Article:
Mary Magdelene, John tells us, looks into the tomb and sees two angels, one at the head and one at the feet, where Jesus’s body had been. Who are they, these angels? The question introduces us to a strange, poetic world. Every line of John’s Easter story echoes with allusions to the Jewish scriptures and to the whole story of creation that is recounted there.
The Temple was a microcosm of the entire created order. Its Holy of Holies was a paradise, decorated (as was Theodulf’s chapel) with tree-forms, fruits, and flowers. Separating the Temple’s most sacred space from the daylight outside was a vast veil depicting the heavens. Only the High Priest ever entered the Holy of Holies, and only on the Day of Atonement; he passed through the veil—through the heavens—to the court of God himself. The Holy of Holies in the Old Testament was the house of propitiation: the site where the people’s distance from God was ritually overcome by the scattering of blood.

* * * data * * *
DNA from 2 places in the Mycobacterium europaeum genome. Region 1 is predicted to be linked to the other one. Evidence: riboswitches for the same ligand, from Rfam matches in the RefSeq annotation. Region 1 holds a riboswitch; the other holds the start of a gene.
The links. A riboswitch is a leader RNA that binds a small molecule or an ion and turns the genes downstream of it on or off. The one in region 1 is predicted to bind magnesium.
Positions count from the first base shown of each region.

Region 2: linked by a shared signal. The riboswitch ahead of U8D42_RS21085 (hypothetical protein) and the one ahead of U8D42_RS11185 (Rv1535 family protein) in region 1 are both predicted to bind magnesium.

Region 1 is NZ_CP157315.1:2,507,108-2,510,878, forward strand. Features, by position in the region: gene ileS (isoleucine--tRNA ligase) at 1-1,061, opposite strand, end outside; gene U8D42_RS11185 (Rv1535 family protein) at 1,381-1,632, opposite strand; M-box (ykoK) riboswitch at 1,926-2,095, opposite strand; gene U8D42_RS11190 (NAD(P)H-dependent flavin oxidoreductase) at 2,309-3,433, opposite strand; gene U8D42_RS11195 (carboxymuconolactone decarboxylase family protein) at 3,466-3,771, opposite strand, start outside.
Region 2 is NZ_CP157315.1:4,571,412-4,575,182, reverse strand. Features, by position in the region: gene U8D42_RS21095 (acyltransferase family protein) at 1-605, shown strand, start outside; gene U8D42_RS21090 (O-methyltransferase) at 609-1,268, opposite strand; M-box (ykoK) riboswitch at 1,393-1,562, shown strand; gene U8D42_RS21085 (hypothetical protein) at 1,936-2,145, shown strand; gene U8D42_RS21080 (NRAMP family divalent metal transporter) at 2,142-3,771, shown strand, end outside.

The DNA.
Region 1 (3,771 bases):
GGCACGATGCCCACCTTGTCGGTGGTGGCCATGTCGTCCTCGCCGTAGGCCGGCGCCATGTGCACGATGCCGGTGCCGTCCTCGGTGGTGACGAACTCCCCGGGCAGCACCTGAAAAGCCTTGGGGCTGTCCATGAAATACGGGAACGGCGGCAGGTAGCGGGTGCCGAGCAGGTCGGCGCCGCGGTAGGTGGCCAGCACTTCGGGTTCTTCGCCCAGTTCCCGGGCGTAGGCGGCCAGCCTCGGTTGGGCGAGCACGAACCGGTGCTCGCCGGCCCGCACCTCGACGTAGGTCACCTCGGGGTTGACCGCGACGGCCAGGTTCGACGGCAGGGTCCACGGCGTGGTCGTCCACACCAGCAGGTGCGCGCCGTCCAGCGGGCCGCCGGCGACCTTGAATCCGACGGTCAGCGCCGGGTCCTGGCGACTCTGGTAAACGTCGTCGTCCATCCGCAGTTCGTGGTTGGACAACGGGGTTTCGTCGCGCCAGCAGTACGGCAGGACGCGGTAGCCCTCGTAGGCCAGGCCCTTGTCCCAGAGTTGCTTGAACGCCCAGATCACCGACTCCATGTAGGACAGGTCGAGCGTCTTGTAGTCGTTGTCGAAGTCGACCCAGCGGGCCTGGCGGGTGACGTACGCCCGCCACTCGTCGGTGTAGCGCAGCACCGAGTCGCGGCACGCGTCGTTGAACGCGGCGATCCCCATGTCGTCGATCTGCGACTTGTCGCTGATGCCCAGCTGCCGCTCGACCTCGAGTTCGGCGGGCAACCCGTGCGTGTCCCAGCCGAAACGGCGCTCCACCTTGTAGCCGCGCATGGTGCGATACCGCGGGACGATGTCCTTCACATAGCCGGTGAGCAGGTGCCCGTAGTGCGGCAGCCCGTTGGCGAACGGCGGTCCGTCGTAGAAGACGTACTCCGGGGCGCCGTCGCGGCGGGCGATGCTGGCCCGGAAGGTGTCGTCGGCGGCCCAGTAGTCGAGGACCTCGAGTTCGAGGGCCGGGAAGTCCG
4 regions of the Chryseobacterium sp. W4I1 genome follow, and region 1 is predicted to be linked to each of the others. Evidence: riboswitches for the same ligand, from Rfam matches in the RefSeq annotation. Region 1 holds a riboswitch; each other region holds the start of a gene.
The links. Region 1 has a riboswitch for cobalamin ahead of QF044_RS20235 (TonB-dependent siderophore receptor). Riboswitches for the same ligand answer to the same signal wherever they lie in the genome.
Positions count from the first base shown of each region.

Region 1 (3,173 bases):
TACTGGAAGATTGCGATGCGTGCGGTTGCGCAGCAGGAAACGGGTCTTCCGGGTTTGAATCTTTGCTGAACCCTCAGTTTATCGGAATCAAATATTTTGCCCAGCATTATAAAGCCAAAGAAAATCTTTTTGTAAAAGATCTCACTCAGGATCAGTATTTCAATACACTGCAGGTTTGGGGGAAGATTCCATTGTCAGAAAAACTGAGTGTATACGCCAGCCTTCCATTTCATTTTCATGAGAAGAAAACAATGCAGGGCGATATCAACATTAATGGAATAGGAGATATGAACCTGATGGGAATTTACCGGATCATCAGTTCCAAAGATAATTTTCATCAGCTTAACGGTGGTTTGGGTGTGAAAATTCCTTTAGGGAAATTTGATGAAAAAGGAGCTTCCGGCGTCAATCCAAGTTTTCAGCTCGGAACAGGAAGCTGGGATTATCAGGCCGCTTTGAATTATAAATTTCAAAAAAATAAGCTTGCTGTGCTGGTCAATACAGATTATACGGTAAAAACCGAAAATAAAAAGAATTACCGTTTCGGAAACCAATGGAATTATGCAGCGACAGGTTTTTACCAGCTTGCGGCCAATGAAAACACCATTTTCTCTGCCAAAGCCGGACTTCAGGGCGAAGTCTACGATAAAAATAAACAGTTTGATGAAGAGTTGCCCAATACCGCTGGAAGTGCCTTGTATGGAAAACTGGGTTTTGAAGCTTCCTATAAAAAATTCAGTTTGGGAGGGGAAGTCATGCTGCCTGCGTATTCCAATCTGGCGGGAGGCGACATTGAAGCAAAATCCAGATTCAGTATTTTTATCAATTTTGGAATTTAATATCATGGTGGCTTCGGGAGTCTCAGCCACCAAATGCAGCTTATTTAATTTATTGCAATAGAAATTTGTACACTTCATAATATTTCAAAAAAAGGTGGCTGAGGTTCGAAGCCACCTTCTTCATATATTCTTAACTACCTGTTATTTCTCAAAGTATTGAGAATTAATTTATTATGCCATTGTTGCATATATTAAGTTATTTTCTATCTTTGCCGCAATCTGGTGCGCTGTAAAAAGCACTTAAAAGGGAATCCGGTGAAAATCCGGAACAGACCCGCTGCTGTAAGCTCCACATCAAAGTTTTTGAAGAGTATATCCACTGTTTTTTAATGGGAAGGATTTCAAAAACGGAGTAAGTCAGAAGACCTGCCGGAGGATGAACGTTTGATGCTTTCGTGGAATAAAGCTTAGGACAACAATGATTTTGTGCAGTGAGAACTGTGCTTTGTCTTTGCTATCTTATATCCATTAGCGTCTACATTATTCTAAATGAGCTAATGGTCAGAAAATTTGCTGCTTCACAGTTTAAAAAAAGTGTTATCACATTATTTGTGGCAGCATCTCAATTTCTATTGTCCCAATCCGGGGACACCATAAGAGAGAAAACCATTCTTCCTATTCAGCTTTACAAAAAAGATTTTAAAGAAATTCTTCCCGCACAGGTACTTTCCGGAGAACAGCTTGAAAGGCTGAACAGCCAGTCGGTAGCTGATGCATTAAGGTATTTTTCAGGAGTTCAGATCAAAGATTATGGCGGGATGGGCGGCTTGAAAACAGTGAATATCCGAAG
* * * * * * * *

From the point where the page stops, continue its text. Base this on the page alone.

For the New Testament, Jesus himself is the propitiation; Paul even describes him as the mercy-seat on the ark itself (Romans 3:25).
Back, then, to Theodulf’s mosaic. The ark here appears to be open; the lid has been removed; and a fold of cloth—the rest of it inside the ark—is visible over the ark’s front edge. Such a cloth does not belong in the Holy of Holies; it belongs in the tomb of Jesus. This ark is not just the throne of God; it is Jesus’s empty grave. The small cherubim who flanked the ark are now the angels in Jesus’s tomb. Christ’s own body is the new Holy of Holies, the intersection of heaven and earth, time and eternity.
If the throne of God is suddenly revealed as a tomb, then the empty tomb is by the same token exalted. We see it here in a paradise like that described in Genesis; the Garden of Eden where God once walked with humankind in the cool of the day (Genesis 3:8).
As Mary is about to discover: he is here again.